On Jan. 6, 2012, the Department of Health and Human Services, Food and Drug Administration (FDA) “published an order prohibiting the extra-label use of cephalosporin antimicrobial drugs in food-producing animals.”

We do not know about others, but we certainly were not expecting any additional action on the use of antibiotics in food-producing animals in the near future.

But we were wrong; only this time the action was the result of a lawsuit and not an action by the FDA.

Not only that, the action resulted not from a trial but rather a summary judgment by U.S. Magistrate Judge, Theodore Katz of the United States District Court, Southern District of New York.

As Judge Katz writes, in the case of Natural Resources Defense Council, Inc., et al. (NRDC) v United States Food and Drug Administration, et al. “the parties do not dispute the essential facts” (all quotes in this article are taken from the judge’s Memorandum Opinion and Order filed March 22, 2012 and available at http://nysd.uscourts.gov/cases/show.php?db=special&id=162).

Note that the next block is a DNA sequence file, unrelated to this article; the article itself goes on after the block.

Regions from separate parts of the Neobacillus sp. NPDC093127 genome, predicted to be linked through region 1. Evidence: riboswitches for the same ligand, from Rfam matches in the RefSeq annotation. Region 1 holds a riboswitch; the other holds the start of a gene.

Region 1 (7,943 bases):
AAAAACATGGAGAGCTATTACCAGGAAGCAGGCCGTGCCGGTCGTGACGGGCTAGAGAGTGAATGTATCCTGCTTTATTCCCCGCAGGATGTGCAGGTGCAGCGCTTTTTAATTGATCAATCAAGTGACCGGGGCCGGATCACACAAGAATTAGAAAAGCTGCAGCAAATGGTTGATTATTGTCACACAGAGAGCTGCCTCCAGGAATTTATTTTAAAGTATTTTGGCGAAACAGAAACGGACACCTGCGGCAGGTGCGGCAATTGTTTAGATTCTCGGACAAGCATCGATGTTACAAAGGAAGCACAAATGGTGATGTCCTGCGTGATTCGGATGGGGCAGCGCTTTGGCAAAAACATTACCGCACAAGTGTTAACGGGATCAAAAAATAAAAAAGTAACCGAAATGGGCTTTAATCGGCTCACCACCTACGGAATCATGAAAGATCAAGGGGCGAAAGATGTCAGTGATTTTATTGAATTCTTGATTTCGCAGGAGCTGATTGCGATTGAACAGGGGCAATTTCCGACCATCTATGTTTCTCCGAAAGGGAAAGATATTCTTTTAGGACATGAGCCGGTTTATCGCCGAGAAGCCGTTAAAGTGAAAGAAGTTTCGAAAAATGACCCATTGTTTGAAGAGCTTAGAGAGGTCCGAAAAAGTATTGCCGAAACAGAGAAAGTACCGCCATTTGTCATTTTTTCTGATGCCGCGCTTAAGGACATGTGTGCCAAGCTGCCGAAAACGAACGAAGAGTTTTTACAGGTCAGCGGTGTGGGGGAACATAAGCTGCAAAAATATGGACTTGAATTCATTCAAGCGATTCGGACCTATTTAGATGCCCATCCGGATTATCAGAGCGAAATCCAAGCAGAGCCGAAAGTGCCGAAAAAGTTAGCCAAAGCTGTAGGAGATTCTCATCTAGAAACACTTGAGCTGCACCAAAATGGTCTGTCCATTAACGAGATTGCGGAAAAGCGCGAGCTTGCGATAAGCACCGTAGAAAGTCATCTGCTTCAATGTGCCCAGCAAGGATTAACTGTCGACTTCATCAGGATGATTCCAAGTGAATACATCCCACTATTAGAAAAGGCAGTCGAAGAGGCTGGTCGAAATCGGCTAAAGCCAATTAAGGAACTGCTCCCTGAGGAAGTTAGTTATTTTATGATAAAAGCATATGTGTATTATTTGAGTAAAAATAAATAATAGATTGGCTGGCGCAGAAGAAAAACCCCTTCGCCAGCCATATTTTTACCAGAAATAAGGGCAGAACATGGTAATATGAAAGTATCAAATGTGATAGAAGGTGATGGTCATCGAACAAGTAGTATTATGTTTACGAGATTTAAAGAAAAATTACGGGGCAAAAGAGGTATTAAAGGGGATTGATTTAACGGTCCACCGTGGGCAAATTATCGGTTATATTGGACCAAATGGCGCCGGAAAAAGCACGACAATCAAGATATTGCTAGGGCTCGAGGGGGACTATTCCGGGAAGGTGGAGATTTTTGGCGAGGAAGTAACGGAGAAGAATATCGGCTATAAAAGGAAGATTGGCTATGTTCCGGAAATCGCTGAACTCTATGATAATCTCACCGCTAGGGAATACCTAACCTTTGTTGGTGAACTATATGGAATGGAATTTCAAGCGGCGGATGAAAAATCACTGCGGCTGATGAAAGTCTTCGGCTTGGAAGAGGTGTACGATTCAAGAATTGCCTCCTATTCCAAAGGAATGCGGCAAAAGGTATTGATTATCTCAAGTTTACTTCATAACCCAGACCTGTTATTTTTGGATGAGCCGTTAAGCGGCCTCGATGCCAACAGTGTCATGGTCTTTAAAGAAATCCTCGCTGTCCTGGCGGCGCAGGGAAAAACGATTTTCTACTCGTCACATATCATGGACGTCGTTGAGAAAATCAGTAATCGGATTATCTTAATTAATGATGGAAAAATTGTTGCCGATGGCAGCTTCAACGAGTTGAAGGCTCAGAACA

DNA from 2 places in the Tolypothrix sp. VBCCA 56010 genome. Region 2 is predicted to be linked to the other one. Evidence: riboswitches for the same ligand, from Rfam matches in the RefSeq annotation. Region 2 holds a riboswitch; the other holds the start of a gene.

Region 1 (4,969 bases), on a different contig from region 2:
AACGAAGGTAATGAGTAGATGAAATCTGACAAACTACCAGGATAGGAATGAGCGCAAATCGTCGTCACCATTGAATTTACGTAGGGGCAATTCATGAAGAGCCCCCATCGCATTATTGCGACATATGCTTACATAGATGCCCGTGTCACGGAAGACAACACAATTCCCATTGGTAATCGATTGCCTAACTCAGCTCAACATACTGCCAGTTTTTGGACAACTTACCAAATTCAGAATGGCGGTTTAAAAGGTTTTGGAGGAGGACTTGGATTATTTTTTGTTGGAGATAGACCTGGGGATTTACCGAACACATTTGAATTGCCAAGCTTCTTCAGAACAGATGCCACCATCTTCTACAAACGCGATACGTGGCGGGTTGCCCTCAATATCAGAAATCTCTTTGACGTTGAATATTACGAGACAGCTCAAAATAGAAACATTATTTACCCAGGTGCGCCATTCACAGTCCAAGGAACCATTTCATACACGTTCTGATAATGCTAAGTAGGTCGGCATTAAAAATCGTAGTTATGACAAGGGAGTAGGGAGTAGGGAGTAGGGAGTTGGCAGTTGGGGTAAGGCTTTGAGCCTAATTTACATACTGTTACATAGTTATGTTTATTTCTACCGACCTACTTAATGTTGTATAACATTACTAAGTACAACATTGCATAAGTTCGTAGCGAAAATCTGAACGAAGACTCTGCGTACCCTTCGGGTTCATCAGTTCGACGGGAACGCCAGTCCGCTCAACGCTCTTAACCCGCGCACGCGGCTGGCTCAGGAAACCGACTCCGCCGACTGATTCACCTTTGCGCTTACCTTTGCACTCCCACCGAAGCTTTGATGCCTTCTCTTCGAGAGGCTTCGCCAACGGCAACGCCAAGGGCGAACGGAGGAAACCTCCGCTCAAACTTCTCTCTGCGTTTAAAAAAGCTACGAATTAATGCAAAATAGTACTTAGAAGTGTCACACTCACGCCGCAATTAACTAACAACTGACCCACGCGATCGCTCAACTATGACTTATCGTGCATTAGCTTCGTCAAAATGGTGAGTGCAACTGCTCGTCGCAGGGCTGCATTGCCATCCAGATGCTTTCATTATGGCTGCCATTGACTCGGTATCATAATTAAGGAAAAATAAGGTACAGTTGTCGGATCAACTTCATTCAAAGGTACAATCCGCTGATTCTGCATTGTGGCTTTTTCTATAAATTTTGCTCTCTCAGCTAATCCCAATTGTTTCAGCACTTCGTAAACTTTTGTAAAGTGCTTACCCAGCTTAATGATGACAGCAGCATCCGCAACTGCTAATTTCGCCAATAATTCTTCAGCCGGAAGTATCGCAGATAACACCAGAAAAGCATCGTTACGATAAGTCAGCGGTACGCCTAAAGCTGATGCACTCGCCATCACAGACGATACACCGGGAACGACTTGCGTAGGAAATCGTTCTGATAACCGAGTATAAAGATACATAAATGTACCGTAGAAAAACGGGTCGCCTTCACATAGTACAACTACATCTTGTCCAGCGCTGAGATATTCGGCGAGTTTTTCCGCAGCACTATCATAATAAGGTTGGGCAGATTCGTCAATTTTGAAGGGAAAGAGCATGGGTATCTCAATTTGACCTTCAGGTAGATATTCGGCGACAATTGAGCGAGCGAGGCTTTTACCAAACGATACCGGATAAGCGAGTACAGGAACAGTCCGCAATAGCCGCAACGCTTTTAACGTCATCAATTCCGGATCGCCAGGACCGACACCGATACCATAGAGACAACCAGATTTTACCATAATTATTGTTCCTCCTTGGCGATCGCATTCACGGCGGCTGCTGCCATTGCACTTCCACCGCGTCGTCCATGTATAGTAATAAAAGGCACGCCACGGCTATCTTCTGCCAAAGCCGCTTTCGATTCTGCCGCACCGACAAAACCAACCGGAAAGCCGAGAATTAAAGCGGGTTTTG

Both the NRDC and the FDA filed for a summary judgment and the court’s decision turned primarily on matters of grammar and prior practice. Those interested in those issues are urged to consult the judge’s order, pages 19-54.

In this column, we focus our attention on the subject matter of the lawsuit and the action of the FDA required by the Court’s decision.

As Judge Katz writes, “For over 30 years, the FDA has taken the position that the widespread use of certain antibiotics in livestock for purposes other than disease treatment poses a threat to health.